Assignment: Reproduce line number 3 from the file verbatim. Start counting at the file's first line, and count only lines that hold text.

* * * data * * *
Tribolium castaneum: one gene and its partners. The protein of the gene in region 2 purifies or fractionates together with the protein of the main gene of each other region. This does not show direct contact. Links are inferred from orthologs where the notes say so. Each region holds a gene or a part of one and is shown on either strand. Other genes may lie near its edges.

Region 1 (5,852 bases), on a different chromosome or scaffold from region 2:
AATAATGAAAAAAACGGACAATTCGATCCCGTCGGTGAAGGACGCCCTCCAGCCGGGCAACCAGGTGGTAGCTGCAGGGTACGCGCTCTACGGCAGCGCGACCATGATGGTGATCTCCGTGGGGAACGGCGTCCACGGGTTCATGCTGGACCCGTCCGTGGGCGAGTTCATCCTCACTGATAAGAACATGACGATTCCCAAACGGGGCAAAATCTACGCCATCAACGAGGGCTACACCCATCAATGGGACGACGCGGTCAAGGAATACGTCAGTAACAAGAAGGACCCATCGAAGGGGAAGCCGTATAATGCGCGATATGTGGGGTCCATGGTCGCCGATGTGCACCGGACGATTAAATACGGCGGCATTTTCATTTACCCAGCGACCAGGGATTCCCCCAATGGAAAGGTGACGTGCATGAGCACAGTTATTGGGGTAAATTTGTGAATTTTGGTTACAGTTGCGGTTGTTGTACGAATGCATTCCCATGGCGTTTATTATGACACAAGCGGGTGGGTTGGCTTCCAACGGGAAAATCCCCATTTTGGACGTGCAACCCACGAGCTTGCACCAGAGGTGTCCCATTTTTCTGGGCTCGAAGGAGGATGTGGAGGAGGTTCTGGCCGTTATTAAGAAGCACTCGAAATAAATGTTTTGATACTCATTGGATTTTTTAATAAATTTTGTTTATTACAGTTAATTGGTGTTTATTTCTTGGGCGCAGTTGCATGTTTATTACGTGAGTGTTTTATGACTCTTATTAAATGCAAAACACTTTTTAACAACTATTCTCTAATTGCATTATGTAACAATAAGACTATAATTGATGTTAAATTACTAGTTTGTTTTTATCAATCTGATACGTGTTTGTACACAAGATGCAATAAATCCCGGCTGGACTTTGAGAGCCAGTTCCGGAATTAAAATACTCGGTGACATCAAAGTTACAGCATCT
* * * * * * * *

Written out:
AATAATGAAAAAAACGGACAATTCGATCCCGTCGGTGAAGGACGCCCTCCAGCCGGGCAACCAGGTGGTAGCTGCAGGGTACGCGCTCTACGGCAGCGCGACCATGATGGTGATCTCCGTGGGGAACGGCGTCCACGGGTTCATGCTGGACCCGTCCGTGGGCGAGTTCATCCTCACTGATAAGAACATGACGATTCCCAAACGGGGCAAAATCTACGCCATCAACGAGGGCTACACCCATCAATGGGACGACGCGGTCAAGGAATACGTCAGTAACAAGAAGGACCCATCGAAGGGGAAGCCGTATAATGCGCGATATGTGGGGTCCATGGTCGCCGATGTGCACCGGACGATTAAATACGGCGGCATTTTCATTTACCCAGCGACCAGGGATTCCCCCAATGGAAAGGTGACGTGCATGAGCACAGTTATTGGGGTAAATTTGTGAATTTTGGTTACAGTTGCGGTTGTTGTACGAATGCATTCCCATGGCGTTTATTATGACACAAGCGGGTGGGTTGGCTTCCAACGGGAAAATCCCCATTTTGGACGTGCAACCCACGAGCTTGCACCAGAGGTGTCCCATTTTTCTGGGCTCGAAGGAGGATGTGGAGGAGGTTCTGGCCGTTATTAAGAAGCACTCGAAATAAATGTTTTGATACTCATTGGATTTTTTAATAAATTTTGTTTATTACAGTTAATTGGTGTTTATTTCTTGGGCGCAGTTGCATGTTTATTACGTGAGTGTTTTATGACTCTTATTAAATGCAAAACACTTTTTAACAACTATTCTCTAATTGCATTATGTAACAATAAGACTATAATTGATGTTAAATTACTAGTTTGTTTTTATCAATCTGATACGTGTTTGTACACAAGATGCAATAAATCCCGGCTGGACTTTGAGAGCCAGTTCCGGAATTAAAATACTCGGTGACATCAAAGTTACAGCATCT